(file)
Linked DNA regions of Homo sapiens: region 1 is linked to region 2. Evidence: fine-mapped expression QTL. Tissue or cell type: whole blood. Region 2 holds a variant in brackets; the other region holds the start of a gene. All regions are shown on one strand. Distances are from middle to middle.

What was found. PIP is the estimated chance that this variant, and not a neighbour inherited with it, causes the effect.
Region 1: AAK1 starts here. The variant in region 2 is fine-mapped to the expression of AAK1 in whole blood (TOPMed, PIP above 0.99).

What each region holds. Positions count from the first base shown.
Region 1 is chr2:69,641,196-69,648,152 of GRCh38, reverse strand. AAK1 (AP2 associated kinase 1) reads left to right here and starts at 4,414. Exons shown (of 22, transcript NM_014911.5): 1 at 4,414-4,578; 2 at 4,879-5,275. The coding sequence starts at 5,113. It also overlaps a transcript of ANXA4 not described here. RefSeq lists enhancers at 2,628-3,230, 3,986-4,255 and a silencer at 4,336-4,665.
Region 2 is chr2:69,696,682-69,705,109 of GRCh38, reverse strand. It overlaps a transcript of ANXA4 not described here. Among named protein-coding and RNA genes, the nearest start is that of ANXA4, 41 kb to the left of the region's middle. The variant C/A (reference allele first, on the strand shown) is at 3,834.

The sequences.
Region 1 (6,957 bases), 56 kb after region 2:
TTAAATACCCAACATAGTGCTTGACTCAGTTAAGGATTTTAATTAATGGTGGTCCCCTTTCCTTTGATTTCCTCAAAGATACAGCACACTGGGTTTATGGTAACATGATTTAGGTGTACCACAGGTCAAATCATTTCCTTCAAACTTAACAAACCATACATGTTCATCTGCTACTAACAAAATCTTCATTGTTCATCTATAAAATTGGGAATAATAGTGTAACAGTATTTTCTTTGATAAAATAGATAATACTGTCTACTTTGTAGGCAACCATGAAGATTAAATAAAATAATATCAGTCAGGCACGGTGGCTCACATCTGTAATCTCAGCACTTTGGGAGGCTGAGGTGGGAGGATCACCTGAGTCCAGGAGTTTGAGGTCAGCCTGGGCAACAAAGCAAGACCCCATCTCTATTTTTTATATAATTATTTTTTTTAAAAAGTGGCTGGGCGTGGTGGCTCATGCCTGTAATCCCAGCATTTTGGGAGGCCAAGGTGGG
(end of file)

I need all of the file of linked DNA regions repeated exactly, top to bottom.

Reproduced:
Linked DNA regions of Homo sapiens: region 1 is linked to region 2. Evidence: fine-mapped expression QTL. Tissue or cell type: whole blood. Region 2 holds a variant in brackets; the other region holds the start of a gene. All regions are shown on one strand. Distances are from middle to middle.

What was found. PIP is the estimated chance that this variant, and not a neighbour inherited with it, causes the effect.
Region 1: AAK1 starts here. The variant in region 2 is fine-mapped to the expression of AAK1 in whole blood (TOPMed, PIP above 0.99).

What each region holds. Positions count from the first base shown.
Region 1 is chr2:69,641,196-69,648,152 of GRCh38, reverse strand. AAK1 (AP2 associated kinase 1) reads left to right here and starts at 4,414. Exons shown (of 22, transcript NM_014911.5): 1 at 4,414-4,578; 2 at 4,879-5,275. The coding sequence starts at 5,113. It also overlaps a transcript of ANXA4 not described here. RefSeq lists enhancers at 2,628-3,230, 3,986-4,255 and a silencer at 4,336-4,665.
Region 2 is chr2:69,696,682-69,705,109 of GRCh38, reverse strand. It overlaps a transcript of ANXA4 not described here. Among named protein-coding and RNA genes, the nearest start is that of ANXA4, 41 kb to the left of the region's middle. The variant C/A (reference allele first, on the strand shown) is at 3,834.

The sequences.
Region 1 (6,957 bases), 56 kb after region 2:
TTAAATACCCAACATAGTGCTTGACTCAGTTAAGGATTTTAATTAATGGTGGTCCCCTTTCCTTTGATTTCCTCAAAGATACAGCACACTGGGTTTATGGTAACATGATTTAGGTGTACCACAGGTCAAATCATTTCCTTCAAACTTAACAAACCATACATGTTCATCTGCTACTAACAAAATCTTCATTGTTCATCTATAAAATTGGGAATAATAGTGTAACAGTATTTTCTTTGATAAAATAGATAATACTGTCTACTTTGTAGGCAACCATGAAGATTAAATAAAATAATATCAGTCAGGCACGGTGGCTCACATCTGTAATCTCAGCACTTTGGGAGGCTGAGGTGGGAGGATCACCTGAGTCCAGGAGTTTGAGGTCAGCCTGGGCAACAAAGCAAGACCCCATCTCTATTTTTTATATAATTATTTTTTTTAAAAAGTGGCTGGGCGTGGTGGCTCATGCCTGTAATCCCAGCATTTTGGGAGGCCAAGGTGGG